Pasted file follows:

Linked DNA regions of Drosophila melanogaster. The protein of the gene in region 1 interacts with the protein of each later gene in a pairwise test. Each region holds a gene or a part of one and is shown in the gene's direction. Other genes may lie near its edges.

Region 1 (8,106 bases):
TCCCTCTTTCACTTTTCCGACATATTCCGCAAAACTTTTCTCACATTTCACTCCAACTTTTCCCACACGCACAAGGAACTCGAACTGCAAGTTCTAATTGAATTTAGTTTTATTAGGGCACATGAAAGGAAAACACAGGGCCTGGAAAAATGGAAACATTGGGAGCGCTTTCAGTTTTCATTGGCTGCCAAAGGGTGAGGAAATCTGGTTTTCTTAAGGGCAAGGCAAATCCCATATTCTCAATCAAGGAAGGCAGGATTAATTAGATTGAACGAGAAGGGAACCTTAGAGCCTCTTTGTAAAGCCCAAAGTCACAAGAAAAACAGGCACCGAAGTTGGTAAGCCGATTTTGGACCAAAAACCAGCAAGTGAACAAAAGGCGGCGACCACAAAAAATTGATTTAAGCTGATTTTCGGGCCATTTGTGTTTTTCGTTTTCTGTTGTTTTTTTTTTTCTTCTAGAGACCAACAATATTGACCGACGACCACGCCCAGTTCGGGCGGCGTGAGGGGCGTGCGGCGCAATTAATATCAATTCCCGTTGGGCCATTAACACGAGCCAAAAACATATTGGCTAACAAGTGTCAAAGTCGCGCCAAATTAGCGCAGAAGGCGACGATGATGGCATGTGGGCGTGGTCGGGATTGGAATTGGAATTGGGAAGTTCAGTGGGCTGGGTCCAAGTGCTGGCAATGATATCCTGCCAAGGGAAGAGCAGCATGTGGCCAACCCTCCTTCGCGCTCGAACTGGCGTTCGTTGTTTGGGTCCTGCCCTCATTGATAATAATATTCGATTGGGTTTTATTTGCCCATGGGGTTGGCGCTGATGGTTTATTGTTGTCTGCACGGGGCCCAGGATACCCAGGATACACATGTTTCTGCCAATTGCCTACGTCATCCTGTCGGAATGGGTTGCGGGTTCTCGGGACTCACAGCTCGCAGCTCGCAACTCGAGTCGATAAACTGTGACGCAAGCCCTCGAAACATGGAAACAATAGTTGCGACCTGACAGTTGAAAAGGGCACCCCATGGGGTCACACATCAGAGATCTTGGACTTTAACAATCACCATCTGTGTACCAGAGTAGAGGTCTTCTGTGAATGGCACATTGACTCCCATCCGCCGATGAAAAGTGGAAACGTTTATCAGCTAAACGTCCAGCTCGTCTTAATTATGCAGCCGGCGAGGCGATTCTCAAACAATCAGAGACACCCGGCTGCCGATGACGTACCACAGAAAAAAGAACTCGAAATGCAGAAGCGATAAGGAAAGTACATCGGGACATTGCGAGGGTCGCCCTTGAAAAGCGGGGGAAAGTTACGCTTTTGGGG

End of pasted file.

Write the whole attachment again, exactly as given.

Linked DNA regions of Drosophila melanogaster. The protein of the gene in region 1 interacts with the protein of each later gene in a pairwise test. Each region holds a gene or a part of one and is shown in the gene's direction. Other genes may lie near its edges.

Region 1 (8,106 bases):
TCCCTCTTTCACTTTTCCGACATATTCCGCAAAACTTTTCTCACATTTCACTCCAACTTTTCCCACACGCACAAGGAACTCGAACTGCAAGTTCTAATTGAATTTAGTTTTATTAGGGCACATGAAAGGAAAACACAGGGCCTGGAAAAATGGAAACATTGGGAGCGCTTTCAGTTTTCATTGGCTGCCAAAGGGTGAGGAAATCTGGTTTTCTTAAGGGCAAGGCAAATCCCATATTCTCAATCAAGGAAGGCAGGATTAATTAGATTGAACGAGAAGGGAACCTTAGAGCCTCTTTGTAAAGCCCAAAGTCACAAGAAAAACAGGCACCGAAGTTGGTAAGCCGATTTTGGACCAAAAACCAGCAAGTGAACAAAAGGCGGCGACCACAAAAAATTGATTTAAGCTGATTTTCGGGCCATTTGTGTTTTTCGTTTTCTGTTGTTTTTTTTTTTCTTCTAGAGACCAACAATATTGACCGACGACCACGCCCAGTTCGGGCGGCGTGAGGGGCGTGCGGCGCAATTAATATCAATTCCCGTTGGGCCATTAACACGAGCCAAAAACATATTGGCTAACAAGTGTCAAAGTCGCGCCAAATTAGCGCAGAAGGCGACGATGATGGCATGTGGGCGTGGTCGGGATTGGAATTGGAATTGGGAAGTTCAGTGGGCTGGGTCCAAGTGCTGGCAATGATATCCTGCCAAGGGAAGAGCAGCATGTGGCCAACCCTCCTTCGCGCTCGAACTGGCGTTCGTTGTTTGGGTCCTGCCCTCATTGATAATAATATTCGATTGGGTTTTATTTGCCCATGGGGTTGGCGCTGATGGTTTATTGTTGTCTGCACGGGGCCCAGGATACCCAGGATACACATGTTTCTGCCAATTGCCTACGTCATCCTGTCGGAATGGGTTGCGGGTTCTCGGGACTCACAGCTCGCAGCTCGCAACTCGAGTCGATAAACTGTGACGCAAGCCCTCGAAACATGGAAACAATAGTTGCGACCTGACAGTTGAAAAGGGCACCCCATGGGGTCACACATCAGAGATCTTGGACTTTAACAATCACCATCTGTGTACCAGAGTAGAGGTCTTCTGTGAATGGCACATTGACTCCCATCCGCCGATGAAAAGTGGAAACGTTTATCAGCTAAACGTCCAGCTCGTCTTAATTATGCAGCCGGCGAGGCGATTCTCAAACAATCAGAGACACCCGGCTGCCGATGACGTACCACAGAAAAAAGAACTCGAAATGCAGAAGCGATAAGGAAAGTACATCGGGACATTGCGAGGGTCGCCCTTGAAAAGCGGGGGAAAGTTACGCTTTTGGGG